Finding An Utley in A Haystack
I happened to be perusing Baseball Reference earlier. Okay, I didn’t “happen” to find myself there, as I hang around BBref like teenagers hang around convenience stores… but I came across the amateur draft in the year 2000. Why is 2000 special? Well, that was the year Chase Utley was drafted 15th overall by the Philadelphia Phillies. Utley has gone on to have a fine career, has established himself as the game’s best second baseman, and he may find himself in the Hall of Fame when all is said and done.
The glaring theme with the 2000 draft was how few of the first-rounders panned out into productive Major Leaguers. 17 of the 40 (42.5%) never reached the Majors. Of the 17, only five were still active in 2009. Eight were out of professional baseball after 2007. Four went back to independent league baseball.
Of the 23 who did reach the Majors, 17 were still active in 2009. Of those 17, only 13 were still active in the Majors last year.
14 of the 23 are pitchers, only nine of them have thrown 100 or more innings at the Major League level. Five of the 14 pitchers have compiled a negative wins above replacement (WAR) total over their careers. Six of the 14 have compiled 1 WAR or more in the span of their careers.
Nine of the 23 are position players, only four of them have compiled 1,000 or more plate appearances at the Major League level. Five of the nine position players have compiled a negative WAR total over their careers.
Overall, this is what the draft class of eventual Major Leaguers looked like:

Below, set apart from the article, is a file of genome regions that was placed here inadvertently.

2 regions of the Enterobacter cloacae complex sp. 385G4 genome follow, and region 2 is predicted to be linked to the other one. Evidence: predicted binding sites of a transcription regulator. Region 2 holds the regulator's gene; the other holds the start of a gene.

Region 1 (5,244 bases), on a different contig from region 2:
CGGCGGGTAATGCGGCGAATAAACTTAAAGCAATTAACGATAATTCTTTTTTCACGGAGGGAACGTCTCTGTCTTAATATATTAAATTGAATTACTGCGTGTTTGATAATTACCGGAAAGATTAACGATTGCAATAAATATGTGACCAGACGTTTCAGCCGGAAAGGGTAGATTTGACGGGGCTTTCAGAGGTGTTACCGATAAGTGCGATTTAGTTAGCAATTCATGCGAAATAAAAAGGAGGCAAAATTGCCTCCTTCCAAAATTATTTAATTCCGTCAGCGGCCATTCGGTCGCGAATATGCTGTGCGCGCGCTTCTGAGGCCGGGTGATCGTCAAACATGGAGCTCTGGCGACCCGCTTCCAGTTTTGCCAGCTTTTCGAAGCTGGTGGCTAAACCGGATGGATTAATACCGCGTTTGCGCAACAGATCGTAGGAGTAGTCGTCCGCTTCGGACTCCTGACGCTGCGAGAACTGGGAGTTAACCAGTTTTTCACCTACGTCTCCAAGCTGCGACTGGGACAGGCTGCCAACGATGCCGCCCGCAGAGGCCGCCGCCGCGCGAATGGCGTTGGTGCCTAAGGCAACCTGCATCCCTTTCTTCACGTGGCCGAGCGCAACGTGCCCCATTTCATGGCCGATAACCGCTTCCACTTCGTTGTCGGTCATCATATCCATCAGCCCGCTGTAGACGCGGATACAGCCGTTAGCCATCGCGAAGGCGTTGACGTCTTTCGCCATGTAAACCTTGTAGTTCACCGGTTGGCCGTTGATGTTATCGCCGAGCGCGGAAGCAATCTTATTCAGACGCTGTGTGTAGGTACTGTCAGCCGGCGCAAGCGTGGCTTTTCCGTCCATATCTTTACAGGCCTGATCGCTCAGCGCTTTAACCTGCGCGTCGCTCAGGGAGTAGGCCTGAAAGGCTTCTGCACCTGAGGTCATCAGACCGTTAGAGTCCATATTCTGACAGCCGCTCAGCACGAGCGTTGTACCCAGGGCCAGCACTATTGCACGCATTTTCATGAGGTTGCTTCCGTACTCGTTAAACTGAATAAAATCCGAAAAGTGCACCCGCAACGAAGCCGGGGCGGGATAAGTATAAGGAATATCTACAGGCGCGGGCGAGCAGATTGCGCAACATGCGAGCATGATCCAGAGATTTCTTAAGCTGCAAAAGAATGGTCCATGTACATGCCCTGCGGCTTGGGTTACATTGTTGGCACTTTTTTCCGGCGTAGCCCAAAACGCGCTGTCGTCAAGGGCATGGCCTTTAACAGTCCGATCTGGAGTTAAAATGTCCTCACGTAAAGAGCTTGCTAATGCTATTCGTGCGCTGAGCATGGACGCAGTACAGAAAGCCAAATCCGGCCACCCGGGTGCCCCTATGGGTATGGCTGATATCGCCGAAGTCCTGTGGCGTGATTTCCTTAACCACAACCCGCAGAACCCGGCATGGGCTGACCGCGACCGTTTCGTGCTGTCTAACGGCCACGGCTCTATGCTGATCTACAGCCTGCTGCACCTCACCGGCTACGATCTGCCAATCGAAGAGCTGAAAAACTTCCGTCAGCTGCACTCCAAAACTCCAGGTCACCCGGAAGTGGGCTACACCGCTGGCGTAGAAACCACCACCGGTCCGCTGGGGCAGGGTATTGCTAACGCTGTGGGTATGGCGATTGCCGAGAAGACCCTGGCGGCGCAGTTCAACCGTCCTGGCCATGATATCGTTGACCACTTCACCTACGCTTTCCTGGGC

(click to enlarge)
Utley has compiled more WAR in his career than the #2, 3, and 4 players (Gonzalez, Wainwright, Baldelli) combined. The Phillies could just as easily have passed on Utley. The Mets, with the 16th pick after Utley was picked 15th by the Phillies, selected Billy Traber. The Pirates took Sean Burnett 19th. The Phillies could have soured on Utley’s size and then lackluster defense and taken Traber, or Burnett or Phil Dumatrait, or someone else.
Hardly any of these picks have turned out well and the biggest successes have emerged with a team other than the one that selected them. Adrian Gonzalez was drafted by the Florida Marlins but was sent to Texas in the Ugueth Urbina deal, then sent to San Diego in the Adam Eaton/Akinori Otsuka trade. Adam Wainwright was sent to St. Louis as part of an exchange that brought J.D. Drew to Atlanta.
It’s not as if the other teams don’t draft well; it’s just that 2000 was such a poor draft for just about everyone but Ed Wade and the Phillies. In 2001, Joe Mauer, Mark Prior, Gavin Floyd, Mark Teixeira, Casey Kotchman, and David Wright were all taken in the first round. In 2002, B.J. Upton, Zack Greinke, Prince Fielder, Jeff Francis, Scott Kazmir, Nick Swisher, Cole Hamels, James Loney, Denard Span, Joe Blanton, Matt Cain, John Mayberry, and Mark Teahen were selected in the first round.
Looking at the five or so Major Leaguers from the Class of 2000 who have gone on to have productive Major League careers, it is quite breathtaking that not only did the Phillies have one of the five, but the far and away best of the five in Chase Utley.